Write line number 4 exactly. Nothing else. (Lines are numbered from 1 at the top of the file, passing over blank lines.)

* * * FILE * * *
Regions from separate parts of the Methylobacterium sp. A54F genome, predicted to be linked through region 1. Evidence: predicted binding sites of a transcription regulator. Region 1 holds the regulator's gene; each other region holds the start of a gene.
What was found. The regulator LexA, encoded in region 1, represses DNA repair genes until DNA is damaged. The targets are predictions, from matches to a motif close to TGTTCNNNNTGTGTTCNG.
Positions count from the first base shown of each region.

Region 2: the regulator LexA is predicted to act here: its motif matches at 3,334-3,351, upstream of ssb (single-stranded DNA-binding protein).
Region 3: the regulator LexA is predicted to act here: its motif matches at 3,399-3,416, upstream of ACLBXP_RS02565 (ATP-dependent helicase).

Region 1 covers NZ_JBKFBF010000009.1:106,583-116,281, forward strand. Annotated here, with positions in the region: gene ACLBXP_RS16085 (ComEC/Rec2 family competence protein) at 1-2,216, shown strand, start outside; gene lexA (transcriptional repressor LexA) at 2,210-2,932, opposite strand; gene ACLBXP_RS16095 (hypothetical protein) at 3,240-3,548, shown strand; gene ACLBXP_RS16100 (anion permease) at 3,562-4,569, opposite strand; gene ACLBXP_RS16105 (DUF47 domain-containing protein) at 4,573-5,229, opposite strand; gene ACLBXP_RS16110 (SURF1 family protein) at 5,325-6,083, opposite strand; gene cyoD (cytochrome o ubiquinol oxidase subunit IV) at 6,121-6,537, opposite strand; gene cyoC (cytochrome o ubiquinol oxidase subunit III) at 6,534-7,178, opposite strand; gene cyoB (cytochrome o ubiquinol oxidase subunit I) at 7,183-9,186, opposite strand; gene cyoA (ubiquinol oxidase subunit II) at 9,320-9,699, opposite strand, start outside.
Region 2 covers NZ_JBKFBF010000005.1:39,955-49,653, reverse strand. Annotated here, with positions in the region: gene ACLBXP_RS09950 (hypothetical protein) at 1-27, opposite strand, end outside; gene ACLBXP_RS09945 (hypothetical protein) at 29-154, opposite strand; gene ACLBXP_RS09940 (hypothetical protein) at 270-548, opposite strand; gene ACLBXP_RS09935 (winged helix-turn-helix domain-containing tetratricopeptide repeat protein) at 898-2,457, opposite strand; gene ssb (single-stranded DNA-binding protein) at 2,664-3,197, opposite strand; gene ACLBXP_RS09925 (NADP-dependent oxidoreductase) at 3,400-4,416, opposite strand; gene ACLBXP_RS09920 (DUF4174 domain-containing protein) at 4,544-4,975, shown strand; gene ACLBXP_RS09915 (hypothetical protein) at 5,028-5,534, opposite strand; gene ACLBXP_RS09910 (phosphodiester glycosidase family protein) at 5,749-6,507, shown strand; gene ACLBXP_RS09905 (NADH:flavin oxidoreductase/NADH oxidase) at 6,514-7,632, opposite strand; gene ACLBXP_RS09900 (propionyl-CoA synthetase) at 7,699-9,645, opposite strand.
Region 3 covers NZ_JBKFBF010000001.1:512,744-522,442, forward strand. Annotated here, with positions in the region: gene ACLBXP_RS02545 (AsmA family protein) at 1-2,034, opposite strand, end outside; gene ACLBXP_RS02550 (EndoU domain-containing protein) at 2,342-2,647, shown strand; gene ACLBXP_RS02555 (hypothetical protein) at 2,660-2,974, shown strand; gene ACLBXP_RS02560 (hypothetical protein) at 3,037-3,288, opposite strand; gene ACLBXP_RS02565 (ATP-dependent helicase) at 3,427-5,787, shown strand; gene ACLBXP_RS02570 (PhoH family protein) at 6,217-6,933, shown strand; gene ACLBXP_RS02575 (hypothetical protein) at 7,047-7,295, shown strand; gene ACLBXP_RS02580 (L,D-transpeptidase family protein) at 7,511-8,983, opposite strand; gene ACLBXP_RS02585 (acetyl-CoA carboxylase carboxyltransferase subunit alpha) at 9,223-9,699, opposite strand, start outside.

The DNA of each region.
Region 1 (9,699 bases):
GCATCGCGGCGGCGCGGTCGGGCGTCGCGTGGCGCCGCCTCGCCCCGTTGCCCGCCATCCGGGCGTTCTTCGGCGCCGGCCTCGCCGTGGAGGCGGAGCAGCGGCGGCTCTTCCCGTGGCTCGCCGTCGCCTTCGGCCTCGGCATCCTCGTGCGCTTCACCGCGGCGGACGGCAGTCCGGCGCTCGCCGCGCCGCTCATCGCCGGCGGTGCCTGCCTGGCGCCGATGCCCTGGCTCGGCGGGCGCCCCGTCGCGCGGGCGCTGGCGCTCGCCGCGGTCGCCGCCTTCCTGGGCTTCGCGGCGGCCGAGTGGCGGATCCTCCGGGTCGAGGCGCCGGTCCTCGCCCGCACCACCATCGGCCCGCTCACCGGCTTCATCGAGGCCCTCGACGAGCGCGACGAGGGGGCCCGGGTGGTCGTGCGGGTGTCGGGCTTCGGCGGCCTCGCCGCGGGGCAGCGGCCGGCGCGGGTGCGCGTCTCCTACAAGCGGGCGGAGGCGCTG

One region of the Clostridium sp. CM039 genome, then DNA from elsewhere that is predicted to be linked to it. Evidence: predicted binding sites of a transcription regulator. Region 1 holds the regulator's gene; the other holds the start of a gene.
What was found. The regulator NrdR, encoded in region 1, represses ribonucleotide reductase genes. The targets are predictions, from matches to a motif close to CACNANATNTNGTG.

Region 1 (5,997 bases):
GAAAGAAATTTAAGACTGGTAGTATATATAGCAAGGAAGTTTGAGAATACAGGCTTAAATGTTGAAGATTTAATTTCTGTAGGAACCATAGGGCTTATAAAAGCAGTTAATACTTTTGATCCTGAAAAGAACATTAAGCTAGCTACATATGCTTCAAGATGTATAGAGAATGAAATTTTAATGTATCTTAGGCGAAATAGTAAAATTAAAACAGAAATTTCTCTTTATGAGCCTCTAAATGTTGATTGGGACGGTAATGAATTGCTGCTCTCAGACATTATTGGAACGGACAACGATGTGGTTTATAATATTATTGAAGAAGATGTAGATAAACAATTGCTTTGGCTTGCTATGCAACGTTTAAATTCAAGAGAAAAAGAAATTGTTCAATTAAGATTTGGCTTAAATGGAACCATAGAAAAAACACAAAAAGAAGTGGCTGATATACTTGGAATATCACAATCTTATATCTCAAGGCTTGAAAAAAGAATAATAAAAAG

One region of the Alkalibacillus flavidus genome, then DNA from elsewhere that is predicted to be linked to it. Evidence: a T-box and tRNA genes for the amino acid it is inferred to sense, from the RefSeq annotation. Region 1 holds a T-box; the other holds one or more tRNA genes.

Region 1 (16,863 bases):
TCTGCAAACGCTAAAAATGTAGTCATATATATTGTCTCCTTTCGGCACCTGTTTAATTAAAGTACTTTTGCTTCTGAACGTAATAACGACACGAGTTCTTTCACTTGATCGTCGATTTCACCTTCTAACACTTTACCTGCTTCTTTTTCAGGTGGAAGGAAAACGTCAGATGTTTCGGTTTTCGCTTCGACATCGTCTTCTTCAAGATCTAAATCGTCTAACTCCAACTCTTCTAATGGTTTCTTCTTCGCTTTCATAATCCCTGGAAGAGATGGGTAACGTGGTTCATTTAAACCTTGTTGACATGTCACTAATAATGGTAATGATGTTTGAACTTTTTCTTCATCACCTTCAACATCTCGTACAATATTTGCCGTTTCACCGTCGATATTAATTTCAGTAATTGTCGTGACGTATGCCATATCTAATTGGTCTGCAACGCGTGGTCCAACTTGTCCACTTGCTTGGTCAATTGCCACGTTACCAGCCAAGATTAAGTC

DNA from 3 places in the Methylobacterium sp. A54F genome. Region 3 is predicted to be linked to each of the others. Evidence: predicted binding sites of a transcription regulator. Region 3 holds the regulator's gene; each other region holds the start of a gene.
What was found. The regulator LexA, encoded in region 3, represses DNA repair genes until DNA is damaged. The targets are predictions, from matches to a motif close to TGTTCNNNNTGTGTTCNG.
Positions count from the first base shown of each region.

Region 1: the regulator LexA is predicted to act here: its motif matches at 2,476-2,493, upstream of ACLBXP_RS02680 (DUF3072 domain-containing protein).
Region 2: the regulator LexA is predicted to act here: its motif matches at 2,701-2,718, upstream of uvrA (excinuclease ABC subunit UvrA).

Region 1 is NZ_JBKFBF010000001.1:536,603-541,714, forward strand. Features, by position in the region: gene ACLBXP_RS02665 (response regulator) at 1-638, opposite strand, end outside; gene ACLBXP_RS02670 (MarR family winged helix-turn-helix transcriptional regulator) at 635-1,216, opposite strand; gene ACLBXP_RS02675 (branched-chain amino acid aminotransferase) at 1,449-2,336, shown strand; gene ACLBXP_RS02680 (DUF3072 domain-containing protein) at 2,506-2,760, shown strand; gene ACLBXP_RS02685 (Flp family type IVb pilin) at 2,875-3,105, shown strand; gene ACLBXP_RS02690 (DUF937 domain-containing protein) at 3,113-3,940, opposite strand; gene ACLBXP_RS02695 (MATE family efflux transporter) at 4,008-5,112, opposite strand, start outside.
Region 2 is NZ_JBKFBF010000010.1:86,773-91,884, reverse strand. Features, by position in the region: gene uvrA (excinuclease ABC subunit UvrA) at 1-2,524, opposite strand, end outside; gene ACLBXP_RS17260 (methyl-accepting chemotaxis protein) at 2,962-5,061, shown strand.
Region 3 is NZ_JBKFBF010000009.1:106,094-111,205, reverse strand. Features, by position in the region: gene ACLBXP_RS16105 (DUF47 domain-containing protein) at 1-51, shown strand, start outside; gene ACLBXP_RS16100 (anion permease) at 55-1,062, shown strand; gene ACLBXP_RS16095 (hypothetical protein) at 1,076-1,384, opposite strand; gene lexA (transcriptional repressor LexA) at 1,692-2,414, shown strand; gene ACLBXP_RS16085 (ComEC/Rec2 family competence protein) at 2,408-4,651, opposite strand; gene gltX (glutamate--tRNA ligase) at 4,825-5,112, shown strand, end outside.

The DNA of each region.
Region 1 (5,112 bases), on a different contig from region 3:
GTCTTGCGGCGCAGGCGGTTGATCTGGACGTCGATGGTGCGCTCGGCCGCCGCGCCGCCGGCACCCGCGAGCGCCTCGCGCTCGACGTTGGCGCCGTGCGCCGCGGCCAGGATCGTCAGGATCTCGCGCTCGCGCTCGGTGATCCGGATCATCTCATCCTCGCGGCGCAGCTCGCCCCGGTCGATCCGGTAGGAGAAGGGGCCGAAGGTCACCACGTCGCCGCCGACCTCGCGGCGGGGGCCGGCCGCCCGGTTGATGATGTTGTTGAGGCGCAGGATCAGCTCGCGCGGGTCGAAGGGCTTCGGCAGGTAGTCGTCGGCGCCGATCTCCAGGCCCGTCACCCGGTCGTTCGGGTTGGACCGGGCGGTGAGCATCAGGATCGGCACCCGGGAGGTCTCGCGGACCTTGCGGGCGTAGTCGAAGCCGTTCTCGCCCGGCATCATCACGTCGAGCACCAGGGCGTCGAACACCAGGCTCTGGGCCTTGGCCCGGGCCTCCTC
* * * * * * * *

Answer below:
Region 2: the regulator LexA is predicted to act here: its motif matches at 3,334-3,351, upstream of ssb (single-stranded DNA-binding protein).